But it’s absolutely insane that anyone who gets paid to write about baseball for a living (I’m looking at you, Buster Olney) suggests that Glavine will be the last winner. The old saying – those who ignore the mistakes of the past are doomed to repeat them – seems especially apt in this situation.
The Olney article is part of ESPN’s Insider, which you have to pay to read. So here’s an excerpt from STATS’ Thom Henninger, “In a recent issue of the Sporting News, managing editor Stan McNeal speculates that not only will the 21-year veteran be the 23rd pitcher to post 300 wins, he may be the last one to ever join the vaunted club. Only Randy Johnson, with 284 victories, is close.
McNeal has a valid point. Clemens, Maddux and Nolan Ryan are the only 300-game winners to reach the milestone in the last 20 years.”
And here’s another one. This was written by John Donovan of Sports Illustrated on July 30, 2004:
“When the Cubs’ Greg Maddux wins his next game — which might be in his next start, Sunday against the Phillies — that’s probably going to be it. When Maddux wins his next game, whenever that is, in all likelihood you’re looking at the last 300-game winner.”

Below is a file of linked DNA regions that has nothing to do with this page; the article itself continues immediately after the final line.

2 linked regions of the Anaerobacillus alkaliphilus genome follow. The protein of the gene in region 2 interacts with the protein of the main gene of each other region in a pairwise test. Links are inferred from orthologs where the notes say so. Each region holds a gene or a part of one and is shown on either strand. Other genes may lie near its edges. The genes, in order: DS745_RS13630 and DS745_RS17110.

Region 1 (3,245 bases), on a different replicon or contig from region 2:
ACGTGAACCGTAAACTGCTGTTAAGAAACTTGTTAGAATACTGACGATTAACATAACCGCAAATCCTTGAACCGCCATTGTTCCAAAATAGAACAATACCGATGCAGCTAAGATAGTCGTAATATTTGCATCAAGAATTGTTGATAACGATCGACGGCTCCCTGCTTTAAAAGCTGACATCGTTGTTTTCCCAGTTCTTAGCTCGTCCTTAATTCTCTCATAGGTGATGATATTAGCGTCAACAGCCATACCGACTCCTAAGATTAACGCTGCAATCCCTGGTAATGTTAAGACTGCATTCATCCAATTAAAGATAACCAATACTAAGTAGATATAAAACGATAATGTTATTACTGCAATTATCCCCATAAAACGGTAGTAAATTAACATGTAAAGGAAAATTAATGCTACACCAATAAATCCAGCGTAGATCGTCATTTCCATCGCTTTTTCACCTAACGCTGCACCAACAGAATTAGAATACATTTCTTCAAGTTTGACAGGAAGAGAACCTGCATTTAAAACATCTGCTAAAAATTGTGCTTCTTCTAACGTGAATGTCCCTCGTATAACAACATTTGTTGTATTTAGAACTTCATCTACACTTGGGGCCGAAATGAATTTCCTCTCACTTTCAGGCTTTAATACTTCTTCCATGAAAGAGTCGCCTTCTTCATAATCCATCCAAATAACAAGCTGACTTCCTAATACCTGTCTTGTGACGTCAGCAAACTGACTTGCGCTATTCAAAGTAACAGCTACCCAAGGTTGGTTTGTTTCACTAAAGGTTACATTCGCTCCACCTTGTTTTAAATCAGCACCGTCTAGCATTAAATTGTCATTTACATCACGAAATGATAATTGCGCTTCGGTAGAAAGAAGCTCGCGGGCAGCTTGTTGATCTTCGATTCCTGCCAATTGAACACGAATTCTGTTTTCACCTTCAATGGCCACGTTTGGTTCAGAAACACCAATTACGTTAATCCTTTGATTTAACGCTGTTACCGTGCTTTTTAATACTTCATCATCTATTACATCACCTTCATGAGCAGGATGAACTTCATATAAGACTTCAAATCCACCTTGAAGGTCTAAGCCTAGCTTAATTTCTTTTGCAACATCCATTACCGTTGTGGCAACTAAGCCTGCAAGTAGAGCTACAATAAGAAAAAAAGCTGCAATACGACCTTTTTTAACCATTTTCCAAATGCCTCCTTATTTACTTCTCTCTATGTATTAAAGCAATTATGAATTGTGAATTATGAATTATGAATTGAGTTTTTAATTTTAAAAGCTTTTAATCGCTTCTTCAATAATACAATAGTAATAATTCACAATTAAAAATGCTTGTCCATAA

Here’s another one. This was written by Jim Armstrong of Baseball Digest, in August 2000:
“While the 500 homer club will have to tear down a few walls to accommodate its future members, we may have seen the last of the 300-game winners. Fact is, Clemens and Maddux are two of only three active pitchers with 200 victories. The other is Orel Hershiser, who limped over the 200 mark last season at age 41.
“Add up all the factors and you come to one logical conclusion: If Clemens or Maddux doesn’t get to 300, nobody in today’s game will.”
I distinctly remember these “no more 300-game winner” stories following Nolan Ryan. I’m sure if you checked the archives that they were written after Early Wynn, too. It wouldn’t even surprise me if these stories came out after Lefty Grove.